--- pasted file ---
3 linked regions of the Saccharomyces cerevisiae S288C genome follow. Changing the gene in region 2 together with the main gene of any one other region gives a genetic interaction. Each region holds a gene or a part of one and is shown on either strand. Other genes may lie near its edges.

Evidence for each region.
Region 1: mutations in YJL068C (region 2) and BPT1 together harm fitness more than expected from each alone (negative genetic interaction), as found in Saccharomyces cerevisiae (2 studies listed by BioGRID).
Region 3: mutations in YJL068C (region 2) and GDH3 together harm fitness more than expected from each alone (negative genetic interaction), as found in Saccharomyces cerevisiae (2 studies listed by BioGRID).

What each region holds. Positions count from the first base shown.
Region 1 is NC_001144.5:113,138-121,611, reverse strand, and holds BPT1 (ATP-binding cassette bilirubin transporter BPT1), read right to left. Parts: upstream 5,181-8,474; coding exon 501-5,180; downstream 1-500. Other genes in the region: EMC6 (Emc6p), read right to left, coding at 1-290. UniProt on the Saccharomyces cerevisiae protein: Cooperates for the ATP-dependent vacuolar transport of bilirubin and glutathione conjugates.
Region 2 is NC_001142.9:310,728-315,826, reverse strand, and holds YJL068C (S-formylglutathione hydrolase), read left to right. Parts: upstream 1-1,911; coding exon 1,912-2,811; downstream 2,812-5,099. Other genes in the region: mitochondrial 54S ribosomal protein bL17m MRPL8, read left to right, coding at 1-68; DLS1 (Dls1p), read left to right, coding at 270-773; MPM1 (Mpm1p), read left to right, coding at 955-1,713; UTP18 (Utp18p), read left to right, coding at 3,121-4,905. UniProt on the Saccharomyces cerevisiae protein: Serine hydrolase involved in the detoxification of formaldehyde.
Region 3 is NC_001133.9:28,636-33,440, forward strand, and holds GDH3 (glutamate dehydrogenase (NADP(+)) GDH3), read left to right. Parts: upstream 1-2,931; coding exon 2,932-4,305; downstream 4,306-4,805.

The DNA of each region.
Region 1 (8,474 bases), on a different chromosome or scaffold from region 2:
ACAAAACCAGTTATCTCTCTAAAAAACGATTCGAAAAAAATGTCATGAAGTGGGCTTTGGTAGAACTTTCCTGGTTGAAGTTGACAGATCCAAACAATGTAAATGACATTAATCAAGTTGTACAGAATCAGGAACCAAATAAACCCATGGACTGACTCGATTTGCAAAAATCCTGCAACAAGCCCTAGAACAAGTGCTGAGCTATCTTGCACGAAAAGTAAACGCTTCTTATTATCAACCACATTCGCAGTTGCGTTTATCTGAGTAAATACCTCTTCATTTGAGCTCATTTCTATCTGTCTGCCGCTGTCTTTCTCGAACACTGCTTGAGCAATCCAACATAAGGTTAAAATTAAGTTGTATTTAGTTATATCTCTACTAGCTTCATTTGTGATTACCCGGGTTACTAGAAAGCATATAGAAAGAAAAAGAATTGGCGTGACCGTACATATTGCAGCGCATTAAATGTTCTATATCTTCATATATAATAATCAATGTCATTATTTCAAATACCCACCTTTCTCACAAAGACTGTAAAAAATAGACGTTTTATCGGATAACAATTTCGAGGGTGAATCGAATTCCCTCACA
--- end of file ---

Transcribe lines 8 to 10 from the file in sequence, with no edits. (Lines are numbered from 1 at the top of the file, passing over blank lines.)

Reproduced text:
Region 3 is NC_001133.9:28,636-33,440, forward strand, and holds GDH3 (glutamate dehydrogenase (NADP(+)) GDH3), read left to right. Parts: upstream 1-2,931; coding exon 2,932-4,305; downstream 4,306-4,805.

The DNA of each region.
Region 1 (8,474 bases), on a different chromosome or scaffold from region 2: